Colorado Confederation Of Clubs Keeping Eye On Legislators
By Tim Anderson
Once again, the Colorado Confederation of Motorcycle Clubs is taking the lead in the political arena as it affects Colorado motorcyclists.
The COC has hired lobbyist John Singer to represent the interests of the COC membership, and Colorado motorcyclists in general, during the upcoming legislative session.
The COC hired the former legislator-turned-lobbyist last year to help navigate the 2008 legislative session, and the group believes Singer will be of value again during the upcoming session.
While there is currently no proposed legislation of particular alarm for Colorado motorcyclists, that can change quickly. It was the last minute passage of Colorado’s under 18-helmet law on the last day of the 2007 session by what has been termed questionable or underhanded methods that prompted the COC to begin taking a more visible role in motorcycle politics statewide.
“We want to be prepared for whatever might happen during the dealings of the upcoming legislative session that may affect the rights of motorcyclists in this state,” explained the Liaison Officer for the Confederation of Clubs. “Hiring Mr. Singer to help us do that again is an important step. This will help put the interests of motorcyclists in front of legislators on issues that affect us directly, if things go that direction. At the very least, doing this will keep us more in tune with what’s happening at the capitol.”
As of the December 1, 2008, deadline for members of the legislature to request bills, it appeared no bills specifically targeting motorcyclists or motorcyclist rights had been pre filed. New members have until December 15, 2008, to file their requests, so there is still time for dangerous legislation to be introduced. The 2007 under 18-helmet law was introduced by then first-term Representative Diane Primavera, proving that the new legislators must be watched as carefully as the more experienced veterans of the capitol wars.
All bills, whether originating in the House or the Senate, must be filed by January 28, 2009.
In the past, motorcycle rights organizations have attempted to work in the legislative branch on their own, with mixed results.
Events of the past few years in Colorado, and around the country, convinced the COC membership it needed a different approach to the legislative process.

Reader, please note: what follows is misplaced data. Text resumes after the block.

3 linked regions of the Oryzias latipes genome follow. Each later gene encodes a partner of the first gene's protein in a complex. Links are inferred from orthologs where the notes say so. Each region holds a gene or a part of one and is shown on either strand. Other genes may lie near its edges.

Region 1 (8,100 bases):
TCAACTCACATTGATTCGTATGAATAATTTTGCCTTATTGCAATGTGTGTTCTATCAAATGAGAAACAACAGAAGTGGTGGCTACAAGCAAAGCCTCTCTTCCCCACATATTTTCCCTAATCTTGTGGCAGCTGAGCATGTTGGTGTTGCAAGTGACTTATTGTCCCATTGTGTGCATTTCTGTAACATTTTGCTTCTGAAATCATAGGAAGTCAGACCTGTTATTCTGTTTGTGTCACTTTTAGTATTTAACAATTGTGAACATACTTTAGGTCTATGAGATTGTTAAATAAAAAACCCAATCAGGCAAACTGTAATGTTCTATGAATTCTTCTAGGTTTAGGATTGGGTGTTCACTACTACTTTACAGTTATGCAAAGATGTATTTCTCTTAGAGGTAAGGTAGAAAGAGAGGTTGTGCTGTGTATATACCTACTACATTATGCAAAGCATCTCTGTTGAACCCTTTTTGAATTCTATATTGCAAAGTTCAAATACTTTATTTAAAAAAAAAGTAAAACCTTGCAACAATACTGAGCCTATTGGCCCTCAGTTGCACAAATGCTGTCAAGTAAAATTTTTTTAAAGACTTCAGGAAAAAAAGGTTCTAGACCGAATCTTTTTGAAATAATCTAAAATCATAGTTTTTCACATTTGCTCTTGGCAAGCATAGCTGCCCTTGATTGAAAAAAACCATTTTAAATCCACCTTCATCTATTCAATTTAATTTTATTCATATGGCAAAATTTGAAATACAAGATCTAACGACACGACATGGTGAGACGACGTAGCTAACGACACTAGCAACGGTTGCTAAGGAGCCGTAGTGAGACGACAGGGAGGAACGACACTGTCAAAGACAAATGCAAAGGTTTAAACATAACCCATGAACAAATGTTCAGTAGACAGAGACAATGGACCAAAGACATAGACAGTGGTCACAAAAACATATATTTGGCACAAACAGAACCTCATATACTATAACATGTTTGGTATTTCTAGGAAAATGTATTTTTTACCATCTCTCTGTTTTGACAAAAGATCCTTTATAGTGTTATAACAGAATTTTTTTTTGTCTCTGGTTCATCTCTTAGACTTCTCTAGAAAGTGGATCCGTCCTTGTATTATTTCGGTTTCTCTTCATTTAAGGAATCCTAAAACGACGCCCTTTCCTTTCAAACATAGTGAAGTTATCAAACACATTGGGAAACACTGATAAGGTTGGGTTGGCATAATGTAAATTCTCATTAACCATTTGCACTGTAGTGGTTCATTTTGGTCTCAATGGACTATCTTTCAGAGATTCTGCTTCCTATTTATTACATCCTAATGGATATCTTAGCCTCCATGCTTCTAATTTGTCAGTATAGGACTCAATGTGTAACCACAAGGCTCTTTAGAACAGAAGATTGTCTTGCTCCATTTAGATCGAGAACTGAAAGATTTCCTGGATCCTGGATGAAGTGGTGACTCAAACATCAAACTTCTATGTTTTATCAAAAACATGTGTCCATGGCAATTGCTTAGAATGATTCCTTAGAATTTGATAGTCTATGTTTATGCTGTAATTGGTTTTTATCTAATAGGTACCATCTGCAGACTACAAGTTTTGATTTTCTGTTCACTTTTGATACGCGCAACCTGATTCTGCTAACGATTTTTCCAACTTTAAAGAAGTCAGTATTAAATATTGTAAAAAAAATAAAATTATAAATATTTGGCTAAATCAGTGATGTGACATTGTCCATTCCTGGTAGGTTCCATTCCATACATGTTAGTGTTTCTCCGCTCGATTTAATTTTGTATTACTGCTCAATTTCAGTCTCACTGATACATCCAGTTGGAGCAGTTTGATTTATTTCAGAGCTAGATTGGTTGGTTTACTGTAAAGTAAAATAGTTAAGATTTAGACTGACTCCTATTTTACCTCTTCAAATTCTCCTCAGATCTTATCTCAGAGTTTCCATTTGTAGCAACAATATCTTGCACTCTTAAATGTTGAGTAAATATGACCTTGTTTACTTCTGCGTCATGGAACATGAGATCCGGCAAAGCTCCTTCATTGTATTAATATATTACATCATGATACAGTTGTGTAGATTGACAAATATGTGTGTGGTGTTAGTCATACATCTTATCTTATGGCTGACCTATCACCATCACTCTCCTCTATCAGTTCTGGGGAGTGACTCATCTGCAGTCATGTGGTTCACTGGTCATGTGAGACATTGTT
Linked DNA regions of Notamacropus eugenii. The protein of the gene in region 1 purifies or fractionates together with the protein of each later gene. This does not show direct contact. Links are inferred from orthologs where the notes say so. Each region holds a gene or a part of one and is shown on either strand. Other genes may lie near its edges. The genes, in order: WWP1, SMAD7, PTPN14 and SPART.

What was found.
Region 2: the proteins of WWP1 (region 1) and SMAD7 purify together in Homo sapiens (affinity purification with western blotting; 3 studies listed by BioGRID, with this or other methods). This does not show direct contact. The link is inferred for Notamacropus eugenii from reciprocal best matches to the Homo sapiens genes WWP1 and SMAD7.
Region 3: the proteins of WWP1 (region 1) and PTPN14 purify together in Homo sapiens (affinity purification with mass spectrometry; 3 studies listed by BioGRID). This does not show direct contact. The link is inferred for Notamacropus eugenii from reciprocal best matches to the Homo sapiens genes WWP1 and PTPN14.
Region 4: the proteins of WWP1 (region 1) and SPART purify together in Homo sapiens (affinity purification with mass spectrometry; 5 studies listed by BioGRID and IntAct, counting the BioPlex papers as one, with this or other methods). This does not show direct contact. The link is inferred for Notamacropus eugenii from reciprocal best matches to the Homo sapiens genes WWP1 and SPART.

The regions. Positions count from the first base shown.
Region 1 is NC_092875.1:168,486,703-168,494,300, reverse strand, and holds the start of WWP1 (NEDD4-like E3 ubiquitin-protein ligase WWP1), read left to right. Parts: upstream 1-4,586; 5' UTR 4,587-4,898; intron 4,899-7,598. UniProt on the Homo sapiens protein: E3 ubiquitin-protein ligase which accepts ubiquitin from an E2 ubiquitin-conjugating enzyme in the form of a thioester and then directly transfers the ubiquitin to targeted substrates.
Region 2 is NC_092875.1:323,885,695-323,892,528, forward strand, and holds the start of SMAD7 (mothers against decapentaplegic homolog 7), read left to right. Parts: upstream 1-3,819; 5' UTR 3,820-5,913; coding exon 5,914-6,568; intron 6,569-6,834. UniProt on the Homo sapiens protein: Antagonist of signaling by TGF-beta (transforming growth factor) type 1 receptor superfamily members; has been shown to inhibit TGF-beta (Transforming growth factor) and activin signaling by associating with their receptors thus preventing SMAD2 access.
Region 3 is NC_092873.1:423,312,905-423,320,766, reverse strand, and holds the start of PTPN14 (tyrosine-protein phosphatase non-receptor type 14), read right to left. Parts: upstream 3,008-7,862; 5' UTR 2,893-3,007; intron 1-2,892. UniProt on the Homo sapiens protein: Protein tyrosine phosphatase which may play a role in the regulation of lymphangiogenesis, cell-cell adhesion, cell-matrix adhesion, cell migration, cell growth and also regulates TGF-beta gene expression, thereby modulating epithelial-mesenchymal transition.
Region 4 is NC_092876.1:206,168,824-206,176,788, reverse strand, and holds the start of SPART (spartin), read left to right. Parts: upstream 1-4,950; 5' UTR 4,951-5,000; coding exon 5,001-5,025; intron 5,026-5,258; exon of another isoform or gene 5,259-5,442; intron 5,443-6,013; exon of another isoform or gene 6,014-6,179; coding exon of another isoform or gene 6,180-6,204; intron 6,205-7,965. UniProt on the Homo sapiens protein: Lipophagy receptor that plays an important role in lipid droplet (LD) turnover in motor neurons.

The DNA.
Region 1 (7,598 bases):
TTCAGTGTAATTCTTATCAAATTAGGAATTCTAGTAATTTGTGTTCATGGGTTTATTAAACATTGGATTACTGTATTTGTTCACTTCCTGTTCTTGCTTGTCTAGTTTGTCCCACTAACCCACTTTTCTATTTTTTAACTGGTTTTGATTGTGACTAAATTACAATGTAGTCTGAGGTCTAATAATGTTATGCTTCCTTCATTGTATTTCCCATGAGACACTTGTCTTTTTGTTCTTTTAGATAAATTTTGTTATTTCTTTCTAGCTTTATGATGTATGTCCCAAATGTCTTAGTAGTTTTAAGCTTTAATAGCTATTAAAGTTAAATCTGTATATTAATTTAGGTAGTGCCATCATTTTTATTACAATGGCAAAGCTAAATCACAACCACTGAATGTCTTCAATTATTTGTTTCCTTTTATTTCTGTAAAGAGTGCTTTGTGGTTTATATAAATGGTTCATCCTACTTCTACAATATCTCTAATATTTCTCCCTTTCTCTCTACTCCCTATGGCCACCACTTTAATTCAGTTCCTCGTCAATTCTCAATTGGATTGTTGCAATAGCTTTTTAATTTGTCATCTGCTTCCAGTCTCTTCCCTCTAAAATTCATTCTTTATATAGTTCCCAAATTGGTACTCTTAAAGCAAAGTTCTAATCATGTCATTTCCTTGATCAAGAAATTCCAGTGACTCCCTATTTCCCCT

“It has become pretty clear over the last few years that we all need to be far more proactive than we’ve been in the past,” the COC Liaison Officer said. “Not just us in the COC, but all motorcyclists. The decisions made at the capitol affect all of us. We all need to be a part of this process.”
The COC and Mr. Singer will be keeping an eye out for any potential legislation that may affect motorcyclists, from helmet laws and federal government influence, to noise ordinances and discrimination issues. Special attention will also be given to the amendment process. Oftentimes, legislators try to sneak through an amendment tacked on to a bill as a way to advance controversial or weak legislation.
The COC does not expect that working with a lobbyist will make it a legislative bully.
“That’s not what this is about,” said the COC officer. “This is about keeping abreast of what our elected representatives are doing to us, and hopefully being in a position to make a difference when it comes to preserving our rights and having our voice heard at the capitol. Let’s face it, it’s tough for any group to be heard at the capitol, hopefully this approach will make sure our perspective is heard and considered.”
Just as important, according to the COC officer, bringing together the motorcycle community.
“We have to be united in being vigilant,” he said. As we’ve been putting this together some of the input and funds to hire Mr. Singer came from people who are not members of the COC. We see that as a good thing. The fact that there are people concerned enough about the issues we’re all facing to come be a part of tackling them is a positive step. It is a cornerstone of a new foundation of cooperation within the community. We’d like to continue that, and encourage people to find out what we’re about.”
The Colorado confederation of clubs is an organization of more than 40 Colorado motorcycle clubs fighting for the rights of all motorcyclists. To learn more, visit www.colorado-coc.com.